phonologic


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pho·nol·o·gy

 (fə-nŏl′ə-jē, fō-)
n. pl. pho·nol·o·gies
1. The study of speech sounds in language or a language with reference to their distribution and patterning and to tacit rules governing pronunciation.
2. The sound system of a language: the phonology of English.

pho·no·log′ic (fō′nə-lŏj′ĭk), pho′no·log′i·cal (-ĭ-kəl) adj.
pho′no·log′i·cal·ly adv.
pho·nol′o·gist n.
American Heritage® Dictionary of the English Language, Fifth Edition. Copyright © 2016 by Houghton Mifflin Harcourt Publishing Company. Published by Houghton Mifflin Harcourt Publishing Company. All rights reserved.
ThesaurusAntonymsRelated WordsSynonymsLegend:
Adj.1.phonologic - of or relating to phonology; "the phonological component of language"
Based on WordNet 3.0, Farlex clipart collection. © 2003-2012 Princeton University, Farlex Inc.
References in periodicals archive ?
Partly segregated cortico-subcortical pathways support phonologic and semantic verbal fluency: A lesion study.
In regard to oral communication, it is known that the acquisition of oral language takes place gradually --more specifically the phonologic acquisition, in which the speech sounds are acquired.
Merdeka an Indonesian word which means freedom came from the Sanskrit word Mahardika or Mahardikha which became the mother word of Maharlika which later mutated through phonologic deficiency but carried the same meaning.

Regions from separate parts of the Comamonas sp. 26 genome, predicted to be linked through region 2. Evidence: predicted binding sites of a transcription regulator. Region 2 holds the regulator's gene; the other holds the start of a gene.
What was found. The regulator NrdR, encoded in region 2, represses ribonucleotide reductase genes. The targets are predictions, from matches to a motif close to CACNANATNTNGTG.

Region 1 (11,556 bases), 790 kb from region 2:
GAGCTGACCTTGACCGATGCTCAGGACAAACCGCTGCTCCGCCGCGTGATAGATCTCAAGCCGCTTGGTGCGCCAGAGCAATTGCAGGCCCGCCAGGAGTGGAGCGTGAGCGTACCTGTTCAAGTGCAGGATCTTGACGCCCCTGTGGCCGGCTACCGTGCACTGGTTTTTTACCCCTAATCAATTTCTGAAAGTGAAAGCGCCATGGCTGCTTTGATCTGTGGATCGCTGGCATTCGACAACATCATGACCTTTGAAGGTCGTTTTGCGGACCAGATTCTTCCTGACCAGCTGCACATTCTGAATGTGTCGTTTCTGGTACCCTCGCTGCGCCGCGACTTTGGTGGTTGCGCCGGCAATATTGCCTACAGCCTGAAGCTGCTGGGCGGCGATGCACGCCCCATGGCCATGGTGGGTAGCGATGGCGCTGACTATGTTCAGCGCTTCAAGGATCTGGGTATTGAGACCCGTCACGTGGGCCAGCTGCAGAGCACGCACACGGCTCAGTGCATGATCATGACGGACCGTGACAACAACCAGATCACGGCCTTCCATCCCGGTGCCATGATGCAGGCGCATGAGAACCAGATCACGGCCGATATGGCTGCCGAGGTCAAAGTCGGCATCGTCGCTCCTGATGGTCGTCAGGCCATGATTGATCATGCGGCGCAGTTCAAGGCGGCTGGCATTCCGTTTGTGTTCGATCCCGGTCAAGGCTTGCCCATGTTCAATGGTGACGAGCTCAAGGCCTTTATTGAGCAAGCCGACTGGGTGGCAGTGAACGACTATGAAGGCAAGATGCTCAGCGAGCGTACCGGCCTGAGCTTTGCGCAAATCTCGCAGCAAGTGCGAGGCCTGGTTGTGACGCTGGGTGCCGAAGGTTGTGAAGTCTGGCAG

In both intent-to-treat and per-protocol analysis, active treatment was superior to placebo for improvement in phonologic decoding time and visual analysis time.
Phonologic errors increase activation in the left caudate nucleus, whereas faster phonologic processing is associated with increased activation in the left putamen (63).
Brambati, "The logopenic/ phonologic variant of primary progressive aphasia," AAN Enterprise, vol.
Mesulam, "Development of brain mechanisms for processing orthographic and phonologic representations," Journal of Cognitive Neuroscience, vol.
In the studies assessing those three capability difficulties, while the writing difficulty was seen relatively higher like our study suggested, the rates in the reading and mathematics difficulties vary The roles of family history and genetic load are considered in reading difficulties and mathematics difficulties, and it is suggested that phonologic problems stated in the etiology of the reading difficulties can create different rates of reading difficulties interculturally, depending on the spoken language.
Improvement in either linguistic route may contribute to improved verbal communication patterns.[sup][30] Semantic feature analysis was an effective intervention for improving confrontational naming for the majority of participants.[sup][31] The effects of semantic versus phonologic treatment on verbal communication in patients with aphasia after left hemisphere stroke are different.